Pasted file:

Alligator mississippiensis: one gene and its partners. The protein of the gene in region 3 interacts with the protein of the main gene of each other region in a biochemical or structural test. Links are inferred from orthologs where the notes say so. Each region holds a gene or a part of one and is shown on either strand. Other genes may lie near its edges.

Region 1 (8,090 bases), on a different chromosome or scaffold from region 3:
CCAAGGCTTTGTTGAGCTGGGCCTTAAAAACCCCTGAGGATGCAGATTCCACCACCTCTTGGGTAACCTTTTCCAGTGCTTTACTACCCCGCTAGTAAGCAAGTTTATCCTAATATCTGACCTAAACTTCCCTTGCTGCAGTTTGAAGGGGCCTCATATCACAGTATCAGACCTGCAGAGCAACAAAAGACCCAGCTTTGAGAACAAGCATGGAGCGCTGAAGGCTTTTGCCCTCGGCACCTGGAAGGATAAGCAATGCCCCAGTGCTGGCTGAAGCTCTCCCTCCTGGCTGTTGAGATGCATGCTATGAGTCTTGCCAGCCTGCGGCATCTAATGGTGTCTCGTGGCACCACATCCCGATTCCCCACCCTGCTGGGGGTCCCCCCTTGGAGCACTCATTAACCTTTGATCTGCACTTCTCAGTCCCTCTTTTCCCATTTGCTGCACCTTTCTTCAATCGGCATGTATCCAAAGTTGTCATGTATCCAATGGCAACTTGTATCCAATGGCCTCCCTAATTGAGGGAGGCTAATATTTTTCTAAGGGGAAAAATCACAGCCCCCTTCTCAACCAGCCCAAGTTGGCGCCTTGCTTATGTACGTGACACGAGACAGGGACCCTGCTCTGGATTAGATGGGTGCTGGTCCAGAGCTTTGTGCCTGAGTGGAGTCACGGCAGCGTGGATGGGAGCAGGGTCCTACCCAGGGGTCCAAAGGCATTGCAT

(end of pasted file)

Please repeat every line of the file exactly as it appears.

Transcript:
Alligator mississippiensis: one gene and its partners. The protein of the gene in region 3 interacts with the protein of the main gene of each other region in a biochemical or structural test. Links are inferred from orthologs where the notes say so. Each region holds a gene or a part of one and is shown on either strand. Other genes may lie near its edges.

Region 1 (8,090 bases), on a different chromosome or scaffold from region 3:
CCAAGGCTTTGTTGAGCTGGGCCTTAAAAACCCCTGAGGATGCAGATTCCACCACCTCTTGGGTAACCTTTTCCAGTGCTTTACTACCCCGCTAGTAAGCAAGTTTATCCTAATATCTGACCTAAACTTCCCTTGCTGCAGTTTGAAGGGGCCTCATATCACAGTATCAGACCTGCAGAGCAACAAAAGACCCAGCTTTGAGAACAAGCATGGAGCGCTGAAGGCTTTTGCCCTCGGCACCTGGAAGGATAAGCAATGCCCCAGTGCTGGCTGAAGCTCTCCCTCCTGGCTGTTGAGATGCATGCTATGAGTCTTGCCAGCCTGCGGCATCTAATGGTGTCTCGTGGCACCACATCCCGATTCCCCACCCTGCTGGGGGTCCCCCCTTGGAGCACTCATTAACCTTTGATCTGCACTTCTCAGTCCCTCTTTTCCCATTTGCTGCACCTTTCTTCAATCGGCATGTATCCAAAGTTGTCATGTATCCAATGGCAACTTGTATCCAATGGCCTCCCTAATTGAGGGAGGCTAATATTTTTCTAAGGGGAAAAATCACAGCCCCCTTCTCAACCAGCCCAAGTTGGCGCCTTGCTTATGTACGTGACACGAGACAGGGACCCTGCTCTGGATTAGATGGGTGCTGGTCCAGAGCTTTGTGCCTGAGTGGAGTCACGGCAGCGTGGATGGGAGCAGGGTCCTACCCAGGGGTCCAAAGGCATTGCAT